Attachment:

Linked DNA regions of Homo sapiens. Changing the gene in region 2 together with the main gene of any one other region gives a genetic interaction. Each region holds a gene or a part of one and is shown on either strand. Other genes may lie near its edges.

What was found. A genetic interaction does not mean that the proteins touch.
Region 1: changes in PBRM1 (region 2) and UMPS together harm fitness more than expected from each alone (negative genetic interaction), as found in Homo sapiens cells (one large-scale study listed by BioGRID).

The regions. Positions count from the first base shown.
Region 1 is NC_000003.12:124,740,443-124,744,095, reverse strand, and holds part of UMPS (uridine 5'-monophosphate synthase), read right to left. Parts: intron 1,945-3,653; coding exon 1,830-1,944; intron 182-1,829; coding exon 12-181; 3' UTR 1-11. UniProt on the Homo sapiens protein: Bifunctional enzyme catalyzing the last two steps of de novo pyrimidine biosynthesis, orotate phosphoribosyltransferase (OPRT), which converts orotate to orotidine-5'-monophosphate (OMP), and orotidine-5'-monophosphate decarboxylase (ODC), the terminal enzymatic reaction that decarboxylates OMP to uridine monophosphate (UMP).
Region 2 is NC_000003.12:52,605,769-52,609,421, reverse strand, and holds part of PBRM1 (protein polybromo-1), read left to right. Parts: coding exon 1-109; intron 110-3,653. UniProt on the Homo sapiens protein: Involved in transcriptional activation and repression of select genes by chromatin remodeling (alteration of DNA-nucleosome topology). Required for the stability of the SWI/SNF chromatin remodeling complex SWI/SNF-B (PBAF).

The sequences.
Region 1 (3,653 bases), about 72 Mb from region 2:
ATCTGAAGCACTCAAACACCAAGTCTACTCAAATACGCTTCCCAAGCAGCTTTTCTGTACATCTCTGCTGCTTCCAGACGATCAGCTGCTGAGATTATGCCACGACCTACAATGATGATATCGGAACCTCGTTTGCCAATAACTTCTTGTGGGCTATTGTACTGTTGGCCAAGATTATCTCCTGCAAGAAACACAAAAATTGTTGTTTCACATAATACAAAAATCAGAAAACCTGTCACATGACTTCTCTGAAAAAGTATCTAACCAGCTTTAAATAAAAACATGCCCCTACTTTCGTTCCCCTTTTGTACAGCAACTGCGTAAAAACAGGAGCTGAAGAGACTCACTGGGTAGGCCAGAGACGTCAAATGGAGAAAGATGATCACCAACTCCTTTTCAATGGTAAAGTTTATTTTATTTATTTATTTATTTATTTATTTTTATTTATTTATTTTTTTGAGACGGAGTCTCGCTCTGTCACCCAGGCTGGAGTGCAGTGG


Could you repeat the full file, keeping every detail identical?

Linked DNA regions of Homo sapiens. Changing the gene in region 2 together with the main gene of any one other region gives a genetic interaction. Each region holds a gene or a part of one and is shown on either strand. Other genes may lie near its edges.

What was found. A genetic interaction does not mean that the proteins touch.
Region 1: changes in PBRM1 (region 2) and UMPS together harm fitness more than expected from each alone (negative genetic interaction), as found in Homo sapiens cells (one large-scale study listed by BioGRID).

The regions. Positions count from the first base shown.
Region 1 is NC_000003.12:124,740,443-124,744,095, reverse strand, and holds part of UMPS (uridine 5'-monophosphate synthase), read right to left. Parts: intron 1,945-3,653; coding exon 1,830-1,944; intron 182-1,829; coding exon 12-181; 3' UTR 1-11. UniProt on the Homo sapiens protein: Bifunctional enzyme catalyzing the last two steps of de novo pyrimidine biosynthesis, orotate phosphoribosyltransferase (OPRT), which converts orotate to orotidine-5'-monophosphate (OMP), and orotidine-5'-monophosphate decarboxylase (ODC), the terminal enzymatic reaction that decarboxylates OMP to uridine monophosphate (UMP).
Region 2 is NC_000003.12:52,605,769-52,609,421, reverse strand, and holds part of PBRM1 (protein polybromo-1), read left to right. Parts: coding exon 1-109; intron 110-3,653. UniProt on the Homo sapiens protein: Involved in transcriptional activation and repression of select genes by chromatin remodeling (alteration of DNA-nucleosome topology). Required for the stability of the SWI/SNF chromatin remodeling complex SWI/SNF-B (PBAF).

The sequences.
Region 1 (3,653 bases), about 72 Mb from region 2:
ATCTGAAGCACTCAAACACCAAGTCTACTCAAATACGCTTCCCAAGCAGCTTTTCTGTACATCTCTGCTGCTTCCAGACGATCAGCTGCTGAGATTATGCCACGACCTACAATGATGATATCGGAACCTCGTTTGCCAATAACTTCTTGTGGGCTATTGTACTGTTGGCCAAGATTATCTCCTGCAAGAAACACAAAAATTGTTGTTTCACATAATACAAAAATCAGAAAACCTGTCACATGACTTCTCTGAAAAAGTATCTAACCAGCTTTAAATAAAAACATGCCCCTACTTTCGTTCCCCTTTTGTACAGCAACTGCGTAAAAACAGGAGCTGAAGAGACTCACTGGGTAGGCCAGAGACGTCAAATGGAGAAAGATGATCACCAACTCCTTTTCAATGGTAAAGTTTATTTTATTTATTTATTTATTTATTTATTTTTATTTATTTATTTTTTTGAGACGGAGTCTCGCTCTGTCACCCAGGCTGGAGTGCAGTGG